Chi­nese courts can also is­sue death sen­tences with a re­prieve al­lowance, which means the pun­ish­ment can to be com­muted to life in prison.

Still, “this case has im­mense sig­nif­i­cance for rule of law, and for China’s pro­jec­tion of soft power. I’m telling, you this will re­dound badly for China if it turns out wrong,” Mr. Kamm said.

China un­der Pres­i­dent Xi Jin­ping has em­pha­sized that it op­er­ates un­der the rule of law, with ju­di­cial au­thor­i­ties point­ing to progress in a num­ber of key ar­eas such as bet­ter le­gal pro­tec­tions for in­tel­lec­tual prop­erty and con­certed at­tempts to ban­ish con­fes­sions ob­tained by tor­ture.

Chi­nese courts, how­ever, re­main un­der the rule of the Com­mu­nist Party. “China’s sys­tem is like a glove, and the party is the hand in­side the glove,” as a Chi­nese scholar once told Julian Ku, a pro­fes­sor of con­sti­tu­tional law at Hof­s­tra Univer­sity.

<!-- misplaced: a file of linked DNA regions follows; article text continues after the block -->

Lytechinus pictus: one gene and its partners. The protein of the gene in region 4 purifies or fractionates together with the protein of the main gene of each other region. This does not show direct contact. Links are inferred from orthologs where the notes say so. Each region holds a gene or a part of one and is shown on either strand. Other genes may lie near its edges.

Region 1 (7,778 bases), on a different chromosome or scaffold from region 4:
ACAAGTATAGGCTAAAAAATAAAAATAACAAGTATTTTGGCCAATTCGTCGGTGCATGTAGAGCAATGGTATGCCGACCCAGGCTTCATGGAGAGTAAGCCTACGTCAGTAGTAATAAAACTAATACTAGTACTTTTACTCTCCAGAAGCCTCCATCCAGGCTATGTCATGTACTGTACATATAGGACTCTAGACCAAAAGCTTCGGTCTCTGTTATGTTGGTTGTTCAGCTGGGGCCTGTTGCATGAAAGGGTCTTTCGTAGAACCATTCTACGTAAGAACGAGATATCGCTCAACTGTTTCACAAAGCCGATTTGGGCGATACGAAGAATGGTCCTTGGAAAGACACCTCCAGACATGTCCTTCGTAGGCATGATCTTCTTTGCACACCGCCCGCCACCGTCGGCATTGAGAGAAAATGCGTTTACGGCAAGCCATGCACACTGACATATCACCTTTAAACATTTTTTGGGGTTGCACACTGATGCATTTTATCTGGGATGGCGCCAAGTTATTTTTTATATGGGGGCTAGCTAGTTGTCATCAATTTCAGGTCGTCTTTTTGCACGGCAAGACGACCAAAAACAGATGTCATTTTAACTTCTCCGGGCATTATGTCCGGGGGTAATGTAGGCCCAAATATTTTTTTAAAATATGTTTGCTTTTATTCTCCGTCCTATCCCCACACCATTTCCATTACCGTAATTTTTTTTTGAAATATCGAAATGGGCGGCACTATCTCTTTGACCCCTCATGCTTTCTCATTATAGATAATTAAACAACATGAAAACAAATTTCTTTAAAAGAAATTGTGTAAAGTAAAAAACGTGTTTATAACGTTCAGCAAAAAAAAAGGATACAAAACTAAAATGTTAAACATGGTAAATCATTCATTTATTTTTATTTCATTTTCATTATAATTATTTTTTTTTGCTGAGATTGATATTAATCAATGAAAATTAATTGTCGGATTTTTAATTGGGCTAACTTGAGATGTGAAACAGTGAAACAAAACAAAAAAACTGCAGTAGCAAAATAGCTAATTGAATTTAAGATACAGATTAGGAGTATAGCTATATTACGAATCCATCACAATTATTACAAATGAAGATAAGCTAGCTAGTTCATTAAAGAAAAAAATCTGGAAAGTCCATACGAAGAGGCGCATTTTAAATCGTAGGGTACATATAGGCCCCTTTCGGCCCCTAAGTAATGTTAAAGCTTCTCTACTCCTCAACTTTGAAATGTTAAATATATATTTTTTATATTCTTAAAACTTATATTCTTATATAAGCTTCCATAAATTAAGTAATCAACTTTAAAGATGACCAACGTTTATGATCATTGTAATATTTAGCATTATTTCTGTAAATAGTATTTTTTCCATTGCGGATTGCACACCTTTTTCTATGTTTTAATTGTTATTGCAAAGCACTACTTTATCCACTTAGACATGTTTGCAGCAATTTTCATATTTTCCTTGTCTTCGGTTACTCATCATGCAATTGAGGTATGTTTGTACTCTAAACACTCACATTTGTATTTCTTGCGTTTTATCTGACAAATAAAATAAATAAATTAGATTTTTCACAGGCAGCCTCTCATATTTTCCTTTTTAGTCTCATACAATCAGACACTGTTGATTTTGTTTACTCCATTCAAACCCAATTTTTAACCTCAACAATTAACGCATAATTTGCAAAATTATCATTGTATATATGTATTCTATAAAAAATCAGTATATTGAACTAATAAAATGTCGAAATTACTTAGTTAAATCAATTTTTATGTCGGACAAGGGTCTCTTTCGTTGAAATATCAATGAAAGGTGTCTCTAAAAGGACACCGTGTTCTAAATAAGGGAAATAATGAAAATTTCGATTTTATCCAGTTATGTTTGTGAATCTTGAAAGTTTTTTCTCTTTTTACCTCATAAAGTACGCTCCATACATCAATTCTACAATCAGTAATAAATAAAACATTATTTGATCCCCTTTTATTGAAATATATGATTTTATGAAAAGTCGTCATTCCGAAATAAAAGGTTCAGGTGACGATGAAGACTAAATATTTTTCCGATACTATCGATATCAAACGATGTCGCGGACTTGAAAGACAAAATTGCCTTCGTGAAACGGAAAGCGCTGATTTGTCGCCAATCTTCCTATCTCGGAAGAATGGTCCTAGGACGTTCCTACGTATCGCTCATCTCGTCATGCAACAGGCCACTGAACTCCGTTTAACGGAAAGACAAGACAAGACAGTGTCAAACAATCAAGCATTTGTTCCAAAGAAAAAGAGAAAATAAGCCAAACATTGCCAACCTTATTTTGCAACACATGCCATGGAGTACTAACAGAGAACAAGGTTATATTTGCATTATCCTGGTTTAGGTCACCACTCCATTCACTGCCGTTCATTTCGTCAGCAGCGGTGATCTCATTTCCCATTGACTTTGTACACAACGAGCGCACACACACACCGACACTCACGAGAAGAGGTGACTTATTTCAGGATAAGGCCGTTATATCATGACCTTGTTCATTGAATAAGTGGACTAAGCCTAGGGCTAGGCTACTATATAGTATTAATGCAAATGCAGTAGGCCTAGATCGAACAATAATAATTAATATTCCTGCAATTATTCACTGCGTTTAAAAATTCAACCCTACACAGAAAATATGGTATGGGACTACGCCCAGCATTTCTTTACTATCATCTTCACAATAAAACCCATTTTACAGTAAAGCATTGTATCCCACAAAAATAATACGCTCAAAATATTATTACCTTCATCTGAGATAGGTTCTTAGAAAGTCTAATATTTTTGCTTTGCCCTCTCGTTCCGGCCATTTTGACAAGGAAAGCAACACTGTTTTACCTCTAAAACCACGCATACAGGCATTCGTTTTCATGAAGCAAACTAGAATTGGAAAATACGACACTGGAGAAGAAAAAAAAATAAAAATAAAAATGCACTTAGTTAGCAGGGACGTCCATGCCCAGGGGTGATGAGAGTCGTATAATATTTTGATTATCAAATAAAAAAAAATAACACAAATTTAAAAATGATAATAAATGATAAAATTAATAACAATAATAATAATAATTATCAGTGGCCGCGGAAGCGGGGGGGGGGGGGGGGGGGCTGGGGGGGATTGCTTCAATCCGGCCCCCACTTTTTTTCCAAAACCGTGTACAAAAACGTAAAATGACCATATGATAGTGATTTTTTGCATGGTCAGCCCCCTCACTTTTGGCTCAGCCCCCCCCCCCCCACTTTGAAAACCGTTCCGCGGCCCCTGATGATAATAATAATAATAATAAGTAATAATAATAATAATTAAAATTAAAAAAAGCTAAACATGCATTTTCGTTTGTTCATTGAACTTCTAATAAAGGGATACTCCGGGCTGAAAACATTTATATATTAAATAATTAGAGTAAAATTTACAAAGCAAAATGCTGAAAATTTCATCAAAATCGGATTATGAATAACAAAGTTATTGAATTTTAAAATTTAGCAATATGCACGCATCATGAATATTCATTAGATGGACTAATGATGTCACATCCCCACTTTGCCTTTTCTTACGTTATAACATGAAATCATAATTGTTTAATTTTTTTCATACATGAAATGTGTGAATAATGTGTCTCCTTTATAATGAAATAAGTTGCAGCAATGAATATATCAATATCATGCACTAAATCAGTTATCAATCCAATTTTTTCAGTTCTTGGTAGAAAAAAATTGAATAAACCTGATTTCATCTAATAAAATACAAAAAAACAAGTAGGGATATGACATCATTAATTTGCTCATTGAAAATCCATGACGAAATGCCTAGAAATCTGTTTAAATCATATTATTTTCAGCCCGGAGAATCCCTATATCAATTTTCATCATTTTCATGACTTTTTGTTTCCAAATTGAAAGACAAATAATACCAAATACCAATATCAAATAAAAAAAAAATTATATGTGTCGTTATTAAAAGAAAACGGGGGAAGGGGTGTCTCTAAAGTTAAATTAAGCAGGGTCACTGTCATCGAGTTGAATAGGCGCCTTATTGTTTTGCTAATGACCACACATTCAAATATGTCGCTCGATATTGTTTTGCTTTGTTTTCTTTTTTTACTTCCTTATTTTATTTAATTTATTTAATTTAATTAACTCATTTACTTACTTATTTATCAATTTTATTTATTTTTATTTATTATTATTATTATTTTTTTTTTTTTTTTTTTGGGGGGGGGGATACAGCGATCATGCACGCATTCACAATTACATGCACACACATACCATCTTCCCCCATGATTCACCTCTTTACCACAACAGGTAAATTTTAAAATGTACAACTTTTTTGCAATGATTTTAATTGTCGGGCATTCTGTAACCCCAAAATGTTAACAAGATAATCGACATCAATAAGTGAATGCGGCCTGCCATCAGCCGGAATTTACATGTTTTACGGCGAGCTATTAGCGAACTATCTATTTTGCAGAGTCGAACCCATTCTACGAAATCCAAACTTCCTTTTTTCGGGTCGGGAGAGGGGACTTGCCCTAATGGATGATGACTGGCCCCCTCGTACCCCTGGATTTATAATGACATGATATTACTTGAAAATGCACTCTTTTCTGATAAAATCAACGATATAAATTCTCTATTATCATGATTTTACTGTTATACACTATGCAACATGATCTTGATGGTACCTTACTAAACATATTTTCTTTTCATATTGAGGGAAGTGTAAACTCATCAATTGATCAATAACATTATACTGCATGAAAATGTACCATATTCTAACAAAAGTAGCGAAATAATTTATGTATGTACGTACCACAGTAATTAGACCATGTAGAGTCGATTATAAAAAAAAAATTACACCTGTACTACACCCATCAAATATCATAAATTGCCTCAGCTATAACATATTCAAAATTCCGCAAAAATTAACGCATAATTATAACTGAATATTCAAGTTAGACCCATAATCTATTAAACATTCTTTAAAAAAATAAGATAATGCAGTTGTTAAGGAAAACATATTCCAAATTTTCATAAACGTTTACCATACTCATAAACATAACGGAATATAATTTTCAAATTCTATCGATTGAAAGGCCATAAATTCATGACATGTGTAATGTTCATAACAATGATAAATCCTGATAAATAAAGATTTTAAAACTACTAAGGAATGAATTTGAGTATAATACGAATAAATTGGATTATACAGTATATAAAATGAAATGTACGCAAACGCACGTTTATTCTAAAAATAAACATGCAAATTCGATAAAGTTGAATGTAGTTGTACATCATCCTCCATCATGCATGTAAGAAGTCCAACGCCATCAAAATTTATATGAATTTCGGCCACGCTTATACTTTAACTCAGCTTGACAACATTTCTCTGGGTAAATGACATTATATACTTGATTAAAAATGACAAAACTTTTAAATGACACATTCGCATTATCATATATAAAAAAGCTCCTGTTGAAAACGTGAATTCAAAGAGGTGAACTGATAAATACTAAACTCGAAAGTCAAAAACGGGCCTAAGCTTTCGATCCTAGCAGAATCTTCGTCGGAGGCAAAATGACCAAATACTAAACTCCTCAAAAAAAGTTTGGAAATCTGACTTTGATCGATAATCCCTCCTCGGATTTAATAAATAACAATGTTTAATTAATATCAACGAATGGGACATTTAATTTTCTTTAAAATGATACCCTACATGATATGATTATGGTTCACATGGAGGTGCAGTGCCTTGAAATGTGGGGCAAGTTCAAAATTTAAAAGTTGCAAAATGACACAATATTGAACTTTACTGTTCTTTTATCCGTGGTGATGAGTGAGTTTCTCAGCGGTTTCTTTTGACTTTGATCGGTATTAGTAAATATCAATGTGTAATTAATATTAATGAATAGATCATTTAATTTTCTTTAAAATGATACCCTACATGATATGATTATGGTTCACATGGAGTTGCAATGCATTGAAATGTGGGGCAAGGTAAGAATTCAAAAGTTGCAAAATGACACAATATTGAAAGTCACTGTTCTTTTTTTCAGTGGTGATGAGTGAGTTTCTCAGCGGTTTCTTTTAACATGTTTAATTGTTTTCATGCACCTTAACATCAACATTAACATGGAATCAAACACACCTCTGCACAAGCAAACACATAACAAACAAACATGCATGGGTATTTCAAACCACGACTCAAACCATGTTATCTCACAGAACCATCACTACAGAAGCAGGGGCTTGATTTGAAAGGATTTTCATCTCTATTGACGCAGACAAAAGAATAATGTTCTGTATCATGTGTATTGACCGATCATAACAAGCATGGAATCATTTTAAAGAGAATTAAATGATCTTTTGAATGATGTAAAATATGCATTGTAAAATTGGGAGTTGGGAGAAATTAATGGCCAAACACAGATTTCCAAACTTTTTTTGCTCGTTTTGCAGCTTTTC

The case against Mr. Schel­len­berg “is al­most cer­tainly be­ing po­lit­i­cally ma­nip­u­lated,” he said, al­though “in a much more sub­tle le­gal­is­tic way than the other cases. It will bring more pres­sure on Canada but be­cause it has been go­ing on for a while, the Chi­nese have a more plau­si­ble le­gal­is­tic de­fence.”

In­deed, the mea­sures taken against Mr. Schel­len­berg ap­pear to be le­gal in China, Prof. Ku said. The Chi­nese work to pub­li­cize the case, how­ever, has of­fered a win­dow into the func­tion of jus­tice in the coun­try, said Joshua Rosen­zweig, an ex­pert on the Chi­nese le­gal sys­tem and the East Asia re­search di­rec­tor at Amnesty In­ter­na­tional.